Money Management: How To Live Well On Social Security

As someone with disabilities who got approved for disability recently, I've heard much about the challenges of getting approved for disability, and how complicated it is to live well once you get it. 
Here are some ideas on how to get approved more easily and how to live well once you get it.

Roughly 12% of men and 15% of women rely on their monthly Social Security check for at least 90% or more of their income, CNBC reports. If you’re raising a family with SSI making up all or most of your income, it’s important to make every dollar of your monthly payments count. Fortunately, smart money-management tips can help your payments go further, while also keeping costs low.

Don’t take no for an answer

SSI is a lifeline for many, but almost 80% of disability claim applicants are actually rejected at first. Although this can be discouraging, it happens to most, so it’s important to be prepared for this possibility, and know there’s still hope. Applications may be denied for a myriad of reasons, such as, a sparse work history, failure to provide enough medical evidence, or surpassing the income threshold. Fortunately, if your claim is denied, you can appeal this decision in court. Your hearing will involve a fair and objective review of your case, as well as give you the chance to show any extra evidence that proves your eligibility for SSI.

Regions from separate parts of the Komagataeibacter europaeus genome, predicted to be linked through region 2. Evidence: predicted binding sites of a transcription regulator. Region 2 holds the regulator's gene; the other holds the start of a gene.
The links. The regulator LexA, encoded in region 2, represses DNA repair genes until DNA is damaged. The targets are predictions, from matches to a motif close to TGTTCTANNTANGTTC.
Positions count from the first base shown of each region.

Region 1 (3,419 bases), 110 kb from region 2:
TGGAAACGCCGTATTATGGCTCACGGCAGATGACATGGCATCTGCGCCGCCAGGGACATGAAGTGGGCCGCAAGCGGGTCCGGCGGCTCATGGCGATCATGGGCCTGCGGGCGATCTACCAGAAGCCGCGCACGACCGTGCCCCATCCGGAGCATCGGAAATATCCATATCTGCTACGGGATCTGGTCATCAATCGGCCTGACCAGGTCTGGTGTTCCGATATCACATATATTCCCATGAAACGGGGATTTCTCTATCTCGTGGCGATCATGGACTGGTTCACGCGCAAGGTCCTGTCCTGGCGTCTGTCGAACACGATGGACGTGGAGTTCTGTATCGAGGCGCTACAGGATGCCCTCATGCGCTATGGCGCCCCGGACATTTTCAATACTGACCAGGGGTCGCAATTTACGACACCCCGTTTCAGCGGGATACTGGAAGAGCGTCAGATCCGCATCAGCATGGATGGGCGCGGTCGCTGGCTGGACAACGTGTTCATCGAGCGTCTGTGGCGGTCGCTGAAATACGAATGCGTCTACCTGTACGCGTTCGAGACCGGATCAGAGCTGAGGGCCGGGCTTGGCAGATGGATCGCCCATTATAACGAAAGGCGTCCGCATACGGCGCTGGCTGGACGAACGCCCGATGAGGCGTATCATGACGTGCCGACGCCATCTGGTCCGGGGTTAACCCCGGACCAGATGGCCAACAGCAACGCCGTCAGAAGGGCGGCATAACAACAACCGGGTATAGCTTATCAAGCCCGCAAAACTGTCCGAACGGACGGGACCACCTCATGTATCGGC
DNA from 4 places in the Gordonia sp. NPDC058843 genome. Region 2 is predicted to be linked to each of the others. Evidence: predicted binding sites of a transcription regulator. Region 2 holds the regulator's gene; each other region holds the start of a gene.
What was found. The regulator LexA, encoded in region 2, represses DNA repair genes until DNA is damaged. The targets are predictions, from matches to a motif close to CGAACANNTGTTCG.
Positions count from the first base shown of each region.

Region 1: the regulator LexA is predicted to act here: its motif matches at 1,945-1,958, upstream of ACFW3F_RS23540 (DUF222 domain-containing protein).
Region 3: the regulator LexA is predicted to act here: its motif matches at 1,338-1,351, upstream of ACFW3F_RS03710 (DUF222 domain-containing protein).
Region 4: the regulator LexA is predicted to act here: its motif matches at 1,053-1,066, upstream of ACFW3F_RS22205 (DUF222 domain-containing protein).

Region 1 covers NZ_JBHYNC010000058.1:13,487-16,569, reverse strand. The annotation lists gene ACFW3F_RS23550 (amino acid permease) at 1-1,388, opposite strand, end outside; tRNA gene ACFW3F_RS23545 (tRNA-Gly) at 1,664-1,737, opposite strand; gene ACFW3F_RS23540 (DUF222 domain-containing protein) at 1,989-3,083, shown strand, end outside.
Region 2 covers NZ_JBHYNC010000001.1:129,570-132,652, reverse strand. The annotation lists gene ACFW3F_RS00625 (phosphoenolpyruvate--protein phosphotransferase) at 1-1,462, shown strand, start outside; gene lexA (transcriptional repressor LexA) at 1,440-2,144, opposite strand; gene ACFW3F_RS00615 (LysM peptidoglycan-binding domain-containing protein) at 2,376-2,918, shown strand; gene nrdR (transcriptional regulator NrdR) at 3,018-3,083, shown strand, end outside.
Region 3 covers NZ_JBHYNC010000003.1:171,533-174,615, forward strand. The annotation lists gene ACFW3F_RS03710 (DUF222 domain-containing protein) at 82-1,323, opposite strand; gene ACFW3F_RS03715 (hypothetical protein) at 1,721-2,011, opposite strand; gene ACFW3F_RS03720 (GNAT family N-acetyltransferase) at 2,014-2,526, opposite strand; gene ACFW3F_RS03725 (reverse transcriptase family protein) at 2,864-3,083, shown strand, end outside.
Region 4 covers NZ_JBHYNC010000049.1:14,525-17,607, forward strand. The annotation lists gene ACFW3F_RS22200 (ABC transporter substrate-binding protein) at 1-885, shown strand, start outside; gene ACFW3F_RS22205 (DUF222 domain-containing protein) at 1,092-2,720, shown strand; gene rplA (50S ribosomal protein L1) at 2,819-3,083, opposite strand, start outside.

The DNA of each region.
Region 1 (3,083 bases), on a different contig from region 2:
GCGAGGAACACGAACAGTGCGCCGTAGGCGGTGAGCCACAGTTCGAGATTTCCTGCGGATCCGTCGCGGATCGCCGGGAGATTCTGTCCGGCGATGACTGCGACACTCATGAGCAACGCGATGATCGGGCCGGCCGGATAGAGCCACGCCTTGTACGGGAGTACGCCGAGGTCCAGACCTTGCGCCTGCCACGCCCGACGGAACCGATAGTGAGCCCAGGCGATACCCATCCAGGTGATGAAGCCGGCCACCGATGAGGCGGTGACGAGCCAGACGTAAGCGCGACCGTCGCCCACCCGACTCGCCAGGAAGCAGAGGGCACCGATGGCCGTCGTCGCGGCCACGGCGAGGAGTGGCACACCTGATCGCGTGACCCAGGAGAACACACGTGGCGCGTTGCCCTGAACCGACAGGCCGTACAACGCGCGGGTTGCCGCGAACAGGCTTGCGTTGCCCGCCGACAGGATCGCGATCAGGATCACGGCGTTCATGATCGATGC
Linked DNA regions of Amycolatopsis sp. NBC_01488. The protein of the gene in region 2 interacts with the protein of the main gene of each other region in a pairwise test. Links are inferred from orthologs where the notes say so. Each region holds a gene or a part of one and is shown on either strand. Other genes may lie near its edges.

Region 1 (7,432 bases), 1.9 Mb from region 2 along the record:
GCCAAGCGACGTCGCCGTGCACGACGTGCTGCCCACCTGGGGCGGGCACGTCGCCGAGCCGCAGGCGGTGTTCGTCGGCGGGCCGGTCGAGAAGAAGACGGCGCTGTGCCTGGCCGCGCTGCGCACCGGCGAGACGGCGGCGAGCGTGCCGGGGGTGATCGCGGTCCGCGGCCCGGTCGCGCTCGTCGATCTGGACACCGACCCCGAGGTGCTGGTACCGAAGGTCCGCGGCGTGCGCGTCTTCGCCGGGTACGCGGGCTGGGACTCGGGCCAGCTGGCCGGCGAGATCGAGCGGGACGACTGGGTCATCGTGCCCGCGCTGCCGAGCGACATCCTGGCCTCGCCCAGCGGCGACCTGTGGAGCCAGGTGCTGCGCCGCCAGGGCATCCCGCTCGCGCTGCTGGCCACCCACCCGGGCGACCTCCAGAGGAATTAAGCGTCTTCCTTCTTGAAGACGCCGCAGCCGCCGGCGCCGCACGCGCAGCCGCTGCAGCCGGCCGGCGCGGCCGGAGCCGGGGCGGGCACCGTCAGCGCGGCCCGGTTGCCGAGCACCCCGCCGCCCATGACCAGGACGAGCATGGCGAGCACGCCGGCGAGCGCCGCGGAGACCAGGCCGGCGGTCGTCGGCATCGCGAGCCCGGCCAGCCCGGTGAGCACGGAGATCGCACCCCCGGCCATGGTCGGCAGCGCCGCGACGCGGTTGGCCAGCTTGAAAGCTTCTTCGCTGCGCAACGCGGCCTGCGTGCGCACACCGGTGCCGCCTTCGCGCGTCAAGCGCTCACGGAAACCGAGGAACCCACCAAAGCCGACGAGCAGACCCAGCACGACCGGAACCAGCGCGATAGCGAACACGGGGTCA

Be flexible with your budget

Budgeting to ensure you have enough to cover all your costs is key to achieving financial independence. However, it’s important to be flexible: your budget may need to change in line with your current financial situation and the economy. For example, perhaps you notice you’re always spending more on gas than you’ve budgeted for. So, that means you need to increase your gas budget for the time being. In turn, you’ll probably need to decrease your budget in another area to keep on top of your financial goals.

Sign up for a PASS account

SSI benefits are only eligible for people with no more than $2,000 in assets (or $3,000 for married couples). So, if your assets total more than this limit, you may end up losing your benefits. Fortunately, there is, however, a way around this: opening a PASS (Plan to Achieve Self-Support) account. A PASS account lets you save money (usually for a specific work goal like starting a business or starting education or training) without damaging your eligibility for SSI benefits.

Living on SSI can be challenging, but it’s certainly doable. By appealing a rejected claim, being flexible with your budget, and signing up for a PASS account, you can ease financial burdens and better stay in control of your finances.

Penniless Parenting

Mommy, wife, writer, baker, chef, crafter, sewer, teacher, babysitter, cleaning lady, penny pincher, frugal gal

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